• for the sake of time I am only going to show you that you can simulate a neurophysiology experiment with this model. You can record from population of random neurons and perform the same exact analysis as in a real experiment. On the bar plot shown here we performed the same exact readout experiment as in the study by Hung et al. What is shown here the classification performance when training in a specific position and scale and evaluating the generalization capability of the classifier to positions and scales not presented during training. This measures the built-in invariance inherited from the response properties of population of neurons and you can see that the fit is quite good. <br /> <br />
  • In parallel we have used this model in real-world computer vision applications. For instance we have developed a computer vision system for the automatic parsing of street scene images. Here are examples of automatic parsing by the system overlaid over the original images. The colors and bounding boxes indicate predictions from the model (eg green for trees etc). <br /> <br /> <br /> The computer vision system shown here is based exclusively on the response properties <br />
  • More recently we have extended the approach for the recognition of human actions such as running, walking, jogging, jumping, waving etc... <br /> <br /> In all cases we have shown that the resulting biologically motivated computer vision systems were performing on par or better than state-of-the-art computer vision systems. <br />
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  • The goal of the model was not to explain natural every day vision when you are free to move your eyes and shift your attention but rather was is often called rapid recognition or immediate recognition which corresponds to the first 100-150 ms of visual processing (when an image is briefly presented) ie when the visual system is forced to operate in a feedforward mode before eye movements and shifts of attention. <br /> <br /> Here is an example on the left. Here I flash an image for a couple of ms, you probably don’t have time to get every fine details of this image but most people are able to say whether they contain an animal or not. <br /> <br /> Here we had divided our dataset in 4 subcategories: head... overall both the model and human do about 80% on this very difficult task and you can see that they agree quite well in turns of how they perform for these 4 subcategories... <br /> <br />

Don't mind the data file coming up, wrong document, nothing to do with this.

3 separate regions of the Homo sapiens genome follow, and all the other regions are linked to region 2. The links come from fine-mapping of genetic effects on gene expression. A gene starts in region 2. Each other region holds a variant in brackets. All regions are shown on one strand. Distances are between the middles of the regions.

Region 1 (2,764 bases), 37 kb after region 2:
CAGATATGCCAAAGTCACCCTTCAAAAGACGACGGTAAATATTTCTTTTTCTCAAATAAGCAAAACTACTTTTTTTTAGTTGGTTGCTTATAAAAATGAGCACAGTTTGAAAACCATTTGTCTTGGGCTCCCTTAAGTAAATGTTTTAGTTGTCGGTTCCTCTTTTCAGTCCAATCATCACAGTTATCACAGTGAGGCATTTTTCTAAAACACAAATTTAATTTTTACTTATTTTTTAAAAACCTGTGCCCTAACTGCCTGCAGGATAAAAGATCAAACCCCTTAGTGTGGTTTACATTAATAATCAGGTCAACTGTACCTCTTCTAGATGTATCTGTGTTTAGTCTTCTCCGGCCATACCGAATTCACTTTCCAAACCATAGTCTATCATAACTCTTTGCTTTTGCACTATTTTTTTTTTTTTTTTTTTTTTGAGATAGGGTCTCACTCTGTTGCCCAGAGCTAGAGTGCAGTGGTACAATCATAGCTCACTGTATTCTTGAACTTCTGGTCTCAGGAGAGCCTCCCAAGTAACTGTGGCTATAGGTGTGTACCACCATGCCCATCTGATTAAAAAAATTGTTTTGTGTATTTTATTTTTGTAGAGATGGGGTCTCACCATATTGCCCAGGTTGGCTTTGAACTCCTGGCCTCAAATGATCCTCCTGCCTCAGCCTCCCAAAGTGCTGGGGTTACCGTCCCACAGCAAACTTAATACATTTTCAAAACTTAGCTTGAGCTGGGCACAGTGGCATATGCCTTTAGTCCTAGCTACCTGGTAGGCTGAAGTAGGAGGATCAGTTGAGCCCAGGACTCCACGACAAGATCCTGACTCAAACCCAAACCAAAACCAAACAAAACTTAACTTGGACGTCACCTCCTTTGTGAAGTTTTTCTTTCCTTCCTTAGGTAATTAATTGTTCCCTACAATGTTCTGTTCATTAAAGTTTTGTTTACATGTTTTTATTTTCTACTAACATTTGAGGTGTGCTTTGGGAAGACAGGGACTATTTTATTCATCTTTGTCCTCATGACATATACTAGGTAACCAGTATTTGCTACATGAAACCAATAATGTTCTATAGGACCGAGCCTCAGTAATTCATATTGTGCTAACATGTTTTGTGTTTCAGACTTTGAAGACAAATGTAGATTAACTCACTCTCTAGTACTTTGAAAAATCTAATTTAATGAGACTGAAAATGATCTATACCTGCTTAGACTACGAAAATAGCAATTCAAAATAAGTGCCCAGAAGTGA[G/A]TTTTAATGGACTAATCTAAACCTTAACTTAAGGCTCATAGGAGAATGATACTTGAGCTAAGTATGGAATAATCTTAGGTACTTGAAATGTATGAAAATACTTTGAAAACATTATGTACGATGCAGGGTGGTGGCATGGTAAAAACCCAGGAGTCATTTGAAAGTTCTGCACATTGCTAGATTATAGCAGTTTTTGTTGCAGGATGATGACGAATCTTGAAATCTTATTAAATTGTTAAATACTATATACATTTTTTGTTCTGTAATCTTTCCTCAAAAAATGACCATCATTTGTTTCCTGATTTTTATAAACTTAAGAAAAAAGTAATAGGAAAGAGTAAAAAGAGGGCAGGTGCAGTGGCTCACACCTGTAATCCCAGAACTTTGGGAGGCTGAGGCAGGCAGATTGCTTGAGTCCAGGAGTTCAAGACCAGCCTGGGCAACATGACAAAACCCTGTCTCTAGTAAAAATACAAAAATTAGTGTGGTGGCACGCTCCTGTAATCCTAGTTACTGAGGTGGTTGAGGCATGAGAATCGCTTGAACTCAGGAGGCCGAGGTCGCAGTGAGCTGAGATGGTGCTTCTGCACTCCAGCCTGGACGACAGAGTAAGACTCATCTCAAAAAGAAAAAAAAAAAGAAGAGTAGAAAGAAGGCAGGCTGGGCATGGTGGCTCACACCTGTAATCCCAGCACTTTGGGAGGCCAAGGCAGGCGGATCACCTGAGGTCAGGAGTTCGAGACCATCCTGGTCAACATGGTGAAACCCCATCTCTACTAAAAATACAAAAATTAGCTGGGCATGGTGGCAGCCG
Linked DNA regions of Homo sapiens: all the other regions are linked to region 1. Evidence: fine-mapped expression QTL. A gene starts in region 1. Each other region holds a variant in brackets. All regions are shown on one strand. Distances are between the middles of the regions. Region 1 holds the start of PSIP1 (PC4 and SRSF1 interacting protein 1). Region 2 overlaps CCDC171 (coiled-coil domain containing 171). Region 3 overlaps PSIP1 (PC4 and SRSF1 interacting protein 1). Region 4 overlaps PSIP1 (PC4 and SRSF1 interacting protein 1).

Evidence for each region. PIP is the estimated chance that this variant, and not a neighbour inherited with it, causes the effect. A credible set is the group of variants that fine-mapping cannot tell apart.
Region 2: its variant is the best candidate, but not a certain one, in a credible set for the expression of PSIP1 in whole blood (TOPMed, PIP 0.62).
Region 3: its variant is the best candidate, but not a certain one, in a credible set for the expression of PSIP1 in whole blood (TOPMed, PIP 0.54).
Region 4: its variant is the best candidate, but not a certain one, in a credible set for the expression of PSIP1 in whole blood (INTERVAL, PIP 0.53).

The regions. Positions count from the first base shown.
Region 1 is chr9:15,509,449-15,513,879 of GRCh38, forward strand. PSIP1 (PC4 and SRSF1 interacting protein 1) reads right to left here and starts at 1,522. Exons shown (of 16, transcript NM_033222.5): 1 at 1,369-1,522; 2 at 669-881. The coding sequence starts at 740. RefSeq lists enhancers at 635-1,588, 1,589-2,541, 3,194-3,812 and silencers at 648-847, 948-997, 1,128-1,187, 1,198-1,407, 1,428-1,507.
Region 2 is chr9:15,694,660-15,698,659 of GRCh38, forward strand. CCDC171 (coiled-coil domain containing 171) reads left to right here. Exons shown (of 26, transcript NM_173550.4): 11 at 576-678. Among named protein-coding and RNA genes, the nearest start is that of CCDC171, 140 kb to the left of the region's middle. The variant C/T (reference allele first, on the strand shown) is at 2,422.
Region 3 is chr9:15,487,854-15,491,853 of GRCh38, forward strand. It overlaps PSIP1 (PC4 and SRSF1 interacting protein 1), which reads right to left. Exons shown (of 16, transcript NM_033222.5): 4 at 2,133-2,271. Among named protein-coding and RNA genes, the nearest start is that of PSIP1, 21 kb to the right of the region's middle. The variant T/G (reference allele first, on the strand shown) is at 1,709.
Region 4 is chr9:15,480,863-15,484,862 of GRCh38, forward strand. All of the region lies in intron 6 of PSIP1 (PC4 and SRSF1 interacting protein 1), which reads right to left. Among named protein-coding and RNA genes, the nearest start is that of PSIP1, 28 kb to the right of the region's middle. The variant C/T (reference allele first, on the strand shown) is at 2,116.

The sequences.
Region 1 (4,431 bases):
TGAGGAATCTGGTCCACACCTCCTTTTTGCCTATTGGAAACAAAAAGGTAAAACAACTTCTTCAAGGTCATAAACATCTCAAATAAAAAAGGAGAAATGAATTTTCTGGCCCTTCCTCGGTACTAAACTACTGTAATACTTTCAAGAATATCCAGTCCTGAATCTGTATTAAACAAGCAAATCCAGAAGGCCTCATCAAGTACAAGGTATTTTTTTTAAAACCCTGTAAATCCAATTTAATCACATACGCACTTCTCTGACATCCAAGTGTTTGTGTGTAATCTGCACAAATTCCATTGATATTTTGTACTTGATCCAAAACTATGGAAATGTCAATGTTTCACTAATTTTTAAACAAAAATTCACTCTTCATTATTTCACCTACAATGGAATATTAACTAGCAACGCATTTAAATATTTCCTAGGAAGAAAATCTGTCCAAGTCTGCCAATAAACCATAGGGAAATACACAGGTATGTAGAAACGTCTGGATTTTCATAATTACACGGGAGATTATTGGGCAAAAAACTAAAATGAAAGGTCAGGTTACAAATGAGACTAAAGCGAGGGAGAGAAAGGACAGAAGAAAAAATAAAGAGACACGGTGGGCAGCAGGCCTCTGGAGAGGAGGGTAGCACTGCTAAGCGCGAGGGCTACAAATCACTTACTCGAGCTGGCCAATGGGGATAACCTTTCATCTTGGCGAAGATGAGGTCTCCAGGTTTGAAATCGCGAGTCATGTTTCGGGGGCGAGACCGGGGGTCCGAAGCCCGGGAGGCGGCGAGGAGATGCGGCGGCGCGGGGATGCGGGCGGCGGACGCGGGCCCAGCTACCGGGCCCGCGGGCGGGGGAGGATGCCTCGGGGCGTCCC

• The goal of the model was not to explain natural every day vision when you are free to move your eyes and shift your attention but rather was is often called rapid recognition or immediate recognition which corresponds to the first 100-150 ms of visual processing (when an image is briefly presented) ie when the visual system is forced to operate in a feedforward mode before eye movements and shifts of attention. <br /> <br /> Here is an example on the left. Here I flash an image for a couple of ms, you probably don’t have time to get every fine details of this image but most people are able to say whether they contain an animal or not. <br /> <br /> Here we had divided our dataset in 4 subcategories: head... overall both the model and human do about 80% on this very difficult task and you can see that they agree quite well in turns of how they perform for these 4 subcategories... <br /> <br />
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  • We have seen that in the model and in the visual cortex, when two stimuli fall within the receptive field of a neuron, the two stimuli “compete”, that is they reduce the selectivity of the neurons. I just showed you that at the psychophysical level, the amount of clutter in an image largely determines the performance of the model and of human observers during rapid categorization tasks. <br /> <br />
  • We have seen that in the model and in the visual cortex, when two stimuli fall within the receptive field of a neuron, the two stimuli “compete”, that is they reduce the selectivity of the neurons. I just showed you that at the psychophysical level, the amount of clutter in an image largely determines the performance of the model and of human observers during rapid categorization tasks. <br /> <br />
  • We have seen that in the model and in the visual cortex, when two stimuli fall within the receptive field of a neuron, the two stimuli “compete”, that is they reduce the selectivity of the neurons. I just showed you that at the psychophysical level, the amount of clutter in an image largely determines the performance of the model and of human observers during rapid categorization tasks. <br /> <br />
  • We have seen that in the model and in the visual cortex, when two stimuli fall within the receptive field of a neuron, the two stimuli “compete”, that is they reduce the selectivity of the neurons. I just showed you that at the psychophysical level, the amount of clutter in an image largely determines the performance of the model and of human observers during rapid categorization tasks. <br /> <br />
  • We have seen that in the model and in the visual cortex, when two stimuli fall within the receptive field of a neuron, the two stimuli “compete”, that is they reduce the selectivity of the neurons. I just showed you that at the psychophysical level, the amount of clutter in an image largely determines the performance of the model and of human observers during rapid categorization tasks. <br /> <br />
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  • <br /> Using eye movements as correlate of attention. Assumption is that attention gets to an item just before eye moves so if eyes move we an assume that just before that attention was there <br />